As the game progressed, I collected four artifacts (one more to go) and Chong Sean three. Michelle had caught us a total of three times, and only needed one more catch to win. There was one very tense moment, when Michelle was near both of us, and it was her turn to move. She rolled well, and would have enough moves to make a catch. As she started moving her piece, Chong Sean and I fell very silent, staring at the white mummy piece taking one step after another towards us, trying to keep our faces expressionless, while we were screaming inside. The worst part was when Michelle suddenly paused. I think Chong Sean and I both held our breath and probably skipped a heartbeat as well. Was she going to charge ahead? Or change direction? Then Michelle continued on, and SNAP!, caught one of us (I don't remember who). Game over! And Chong Sean and I immediately burst into laughter. That was one climatic horror-movie moment!

In the second game I played the mummy. It was rather lonely playing the mummy, because I couldn't see anyone else on my side of the board. I only managed to make 2 captures, but Chong Sean and Michelle later told me that there were some very close calls, in one of which I was only one step away from catching Michelle, and I turned back at the last moment. Eventually Chong Sean won by collecting his 5th artifact.

I think the game will be more fun to play with more players, because there will be more captures (which are exciting for both mummy and treasure hunters), and with more artifact cards in play and being revealed after the artifacts are collected, it is easier for the mummy to narrow down the remaining artifacts to protect. With more players, the treasure hunters also have more buffer in trying to get another treasure hunter eliminated, without risking a mummy victory too much.

The Thoughts

Chong Sean commented that Fluch der Mumie is a reversed Scotland Yard (or New York Chase), and I find it very true. It is one hunting many as opposed to many hunting one. The game is easy to teach and easy to learn - quite straight-forward. Very suitable for non- or casual-gamers and families. It is an exciting and funny game. I think the game is more fun if you are a treasure hunter. The mummy player is mostly there to provide entertainment and excitement to the rest of the players, but I think even playing the mummy can be quite fun if there are more players. It is very satisfying to hear that snap when you capture a treasure hunter, and his player piece snaps onto yours on the other side of the board.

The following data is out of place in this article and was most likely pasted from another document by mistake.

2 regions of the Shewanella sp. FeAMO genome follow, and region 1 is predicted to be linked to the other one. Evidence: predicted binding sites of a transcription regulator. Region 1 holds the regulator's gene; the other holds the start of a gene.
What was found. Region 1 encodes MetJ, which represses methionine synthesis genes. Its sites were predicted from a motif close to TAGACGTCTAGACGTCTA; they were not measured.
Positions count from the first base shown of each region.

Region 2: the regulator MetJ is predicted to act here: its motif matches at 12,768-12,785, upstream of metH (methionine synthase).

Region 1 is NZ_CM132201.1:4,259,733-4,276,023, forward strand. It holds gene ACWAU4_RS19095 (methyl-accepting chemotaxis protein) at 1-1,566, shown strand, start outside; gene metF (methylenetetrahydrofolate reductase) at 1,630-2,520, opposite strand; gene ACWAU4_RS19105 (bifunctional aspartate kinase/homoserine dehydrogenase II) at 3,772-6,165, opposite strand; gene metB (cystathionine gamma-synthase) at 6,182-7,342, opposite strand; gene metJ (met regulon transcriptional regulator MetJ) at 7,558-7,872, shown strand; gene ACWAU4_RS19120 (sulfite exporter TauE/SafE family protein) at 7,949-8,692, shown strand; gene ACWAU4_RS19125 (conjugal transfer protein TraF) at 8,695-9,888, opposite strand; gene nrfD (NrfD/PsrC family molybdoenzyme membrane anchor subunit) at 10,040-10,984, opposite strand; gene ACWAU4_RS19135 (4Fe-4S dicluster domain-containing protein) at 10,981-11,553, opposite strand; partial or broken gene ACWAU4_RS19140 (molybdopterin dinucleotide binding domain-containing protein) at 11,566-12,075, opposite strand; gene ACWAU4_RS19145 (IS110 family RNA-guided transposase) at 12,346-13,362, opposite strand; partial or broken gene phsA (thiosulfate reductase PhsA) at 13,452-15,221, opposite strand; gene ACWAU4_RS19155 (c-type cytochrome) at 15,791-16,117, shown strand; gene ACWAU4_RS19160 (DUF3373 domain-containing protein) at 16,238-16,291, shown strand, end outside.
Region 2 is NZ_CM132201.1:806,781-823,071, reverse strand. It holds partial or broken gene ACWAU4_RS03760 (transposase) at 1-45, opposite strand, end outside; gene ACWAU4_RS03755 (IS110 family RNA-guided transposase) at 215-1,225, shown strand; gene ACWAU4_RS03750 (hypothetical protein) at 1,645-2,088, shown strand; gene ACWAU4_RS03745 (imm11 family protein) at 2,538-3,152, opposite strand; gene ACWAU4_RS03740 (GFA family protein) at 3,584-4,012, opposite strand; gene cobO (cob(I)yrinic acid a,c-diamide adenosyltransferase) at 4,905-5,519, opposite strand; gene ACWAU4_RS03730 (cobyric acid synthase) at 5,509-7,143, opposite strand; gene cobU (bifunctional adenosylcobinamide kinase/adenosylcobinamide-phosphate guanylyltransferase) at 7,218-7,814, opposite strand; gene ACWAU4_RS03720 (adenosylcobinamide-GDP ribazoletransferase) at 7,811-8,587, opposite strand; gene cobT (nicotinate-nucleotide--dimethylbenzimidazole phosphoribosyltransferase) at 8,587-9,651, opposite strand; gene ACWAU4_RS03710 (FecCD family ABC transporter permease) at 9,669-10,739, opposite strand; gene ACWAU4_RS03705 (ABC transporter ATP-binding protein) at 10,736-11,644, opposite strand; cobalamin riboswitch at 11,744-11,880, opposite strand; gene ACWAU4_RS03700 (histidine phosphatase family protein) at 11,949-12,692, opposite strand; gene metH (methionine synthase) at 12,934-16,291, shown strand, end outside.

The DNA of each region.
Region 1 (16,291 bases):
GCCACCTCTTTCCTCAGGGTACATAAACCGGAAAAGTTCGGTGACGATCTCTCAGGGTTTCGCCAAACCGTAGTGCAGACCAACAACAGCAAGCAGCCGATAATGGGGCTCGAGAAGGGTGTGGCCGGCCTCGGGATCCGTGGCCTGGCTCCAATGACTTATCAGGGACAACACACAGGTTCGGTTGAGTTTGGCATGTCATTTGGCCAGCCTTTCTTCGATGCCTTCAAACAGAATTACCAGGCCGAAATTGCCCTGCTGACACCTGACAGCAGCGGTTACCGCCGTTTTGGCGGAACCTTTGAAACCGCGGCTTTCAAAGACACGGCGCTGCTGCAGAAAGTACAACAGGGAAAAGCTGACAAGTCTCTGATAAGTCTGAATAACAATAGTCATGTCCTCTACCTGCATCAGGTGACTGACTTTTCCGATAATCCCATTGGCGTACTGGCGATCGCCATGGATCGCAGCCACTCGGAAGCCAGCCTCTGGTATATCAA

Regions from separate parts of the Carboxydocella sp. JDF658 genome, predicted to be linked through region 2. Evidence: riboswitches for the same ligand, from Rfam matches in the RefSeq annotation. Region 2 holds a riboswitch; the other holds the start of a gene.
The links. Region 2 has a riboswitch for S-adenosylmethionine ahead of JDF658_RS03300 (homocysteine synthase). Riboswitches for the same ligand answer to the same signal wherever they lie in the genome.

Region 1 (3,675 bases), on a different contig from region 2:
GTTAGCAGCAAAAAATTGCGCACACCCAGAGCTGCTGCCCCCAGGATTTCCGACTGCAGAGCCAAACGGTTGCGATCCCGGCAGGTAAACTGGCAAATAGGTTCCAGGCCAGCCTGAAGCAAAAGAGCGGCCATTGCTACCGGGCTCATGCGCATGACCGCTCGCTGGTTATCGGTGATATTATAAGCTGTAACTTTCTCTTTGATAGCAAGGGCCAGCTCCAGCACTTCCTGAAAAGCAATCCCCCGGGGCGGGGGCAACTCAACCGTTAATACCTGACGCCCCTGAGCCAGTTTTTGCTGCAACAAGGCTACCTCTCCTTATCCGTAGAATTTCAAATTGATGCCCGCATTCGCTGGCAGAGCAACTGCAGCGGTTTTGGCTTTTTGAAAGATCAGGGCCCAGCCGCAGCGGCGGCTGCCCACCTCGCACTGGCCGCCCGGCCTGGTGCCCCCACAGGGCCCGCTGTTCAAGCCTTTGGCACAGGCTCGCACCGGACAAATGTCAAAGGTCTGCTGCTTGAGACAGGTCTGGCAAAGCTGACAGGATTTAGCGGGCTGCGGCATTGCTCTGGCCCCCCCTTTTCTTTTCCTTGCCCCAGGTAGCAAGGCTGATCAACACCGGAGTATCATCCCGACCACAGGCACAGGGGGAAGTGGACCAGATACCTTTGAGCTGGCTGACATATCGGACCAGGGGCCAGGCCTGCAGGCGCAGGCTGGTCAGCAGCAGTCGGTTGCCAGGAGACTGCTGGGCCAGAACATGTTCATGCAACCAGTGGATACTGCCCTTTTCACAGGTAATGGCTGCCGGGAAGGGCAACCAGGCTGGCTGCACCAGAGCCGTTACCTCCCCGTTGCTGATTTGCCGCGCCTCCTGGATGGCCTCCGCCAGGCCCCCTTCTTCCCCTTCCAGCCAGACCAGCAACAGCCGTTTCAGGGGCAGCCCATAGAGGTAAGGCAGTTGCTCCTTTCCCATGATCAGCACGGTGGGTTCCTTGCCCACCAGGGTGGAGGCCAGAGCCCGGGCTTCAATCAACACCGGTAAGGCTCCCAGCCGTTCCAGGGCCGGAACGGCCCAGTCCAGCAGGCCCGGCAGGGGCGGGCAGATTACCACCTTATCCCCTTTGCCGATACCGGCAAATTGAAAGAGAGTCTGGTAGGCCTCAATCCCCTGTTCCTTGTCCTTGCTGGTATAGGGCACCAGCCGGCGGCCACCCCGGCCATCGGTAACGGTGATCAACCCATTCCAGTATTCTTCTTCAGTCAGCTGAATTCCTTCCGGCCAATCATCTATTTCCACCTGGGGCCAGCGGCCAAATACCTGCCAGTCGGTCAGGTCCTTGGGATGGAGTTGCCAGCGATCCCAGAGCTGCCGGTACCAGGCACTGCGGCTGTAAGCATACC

wankongyew said...

This looks like a good game to play with my younger nieces when they come to visit. The physical setup reminds me of the classic Battleship game.

Hiew Chok Sien said...

If you wrap yourself up with toilet paper when you play the mummy that may give them a real kick. (or nightmares... ha ha ha...)

wankongyew said...

One problem I have with the youngest niece (13 years old) is that she tends to cry if she loses or even if she does significantly worse than everyone else, so it's hard to think of a game that would be suitable. I think if the mummy killed her, she would cry too.

One game she had fun with last time was Citadels oddly enough. But she didn't even try to win. She decided to prolong the game as much as possible and just chose roles to hurt people (Assassin, Thief and most often, Warlord).

Hiew Chok Sien said...

then it's time to toughen her up! :-D

on a more serious note, i think games in general are good for character building. learning to lose elegantly, learning to win graciously. all in a risk free environment.

so, maybe it is not about trying to find a game that won't upset her, but it is about nudging her to be more sportsmanlike. but of course, still playing a game that she can grasp and be competitive in.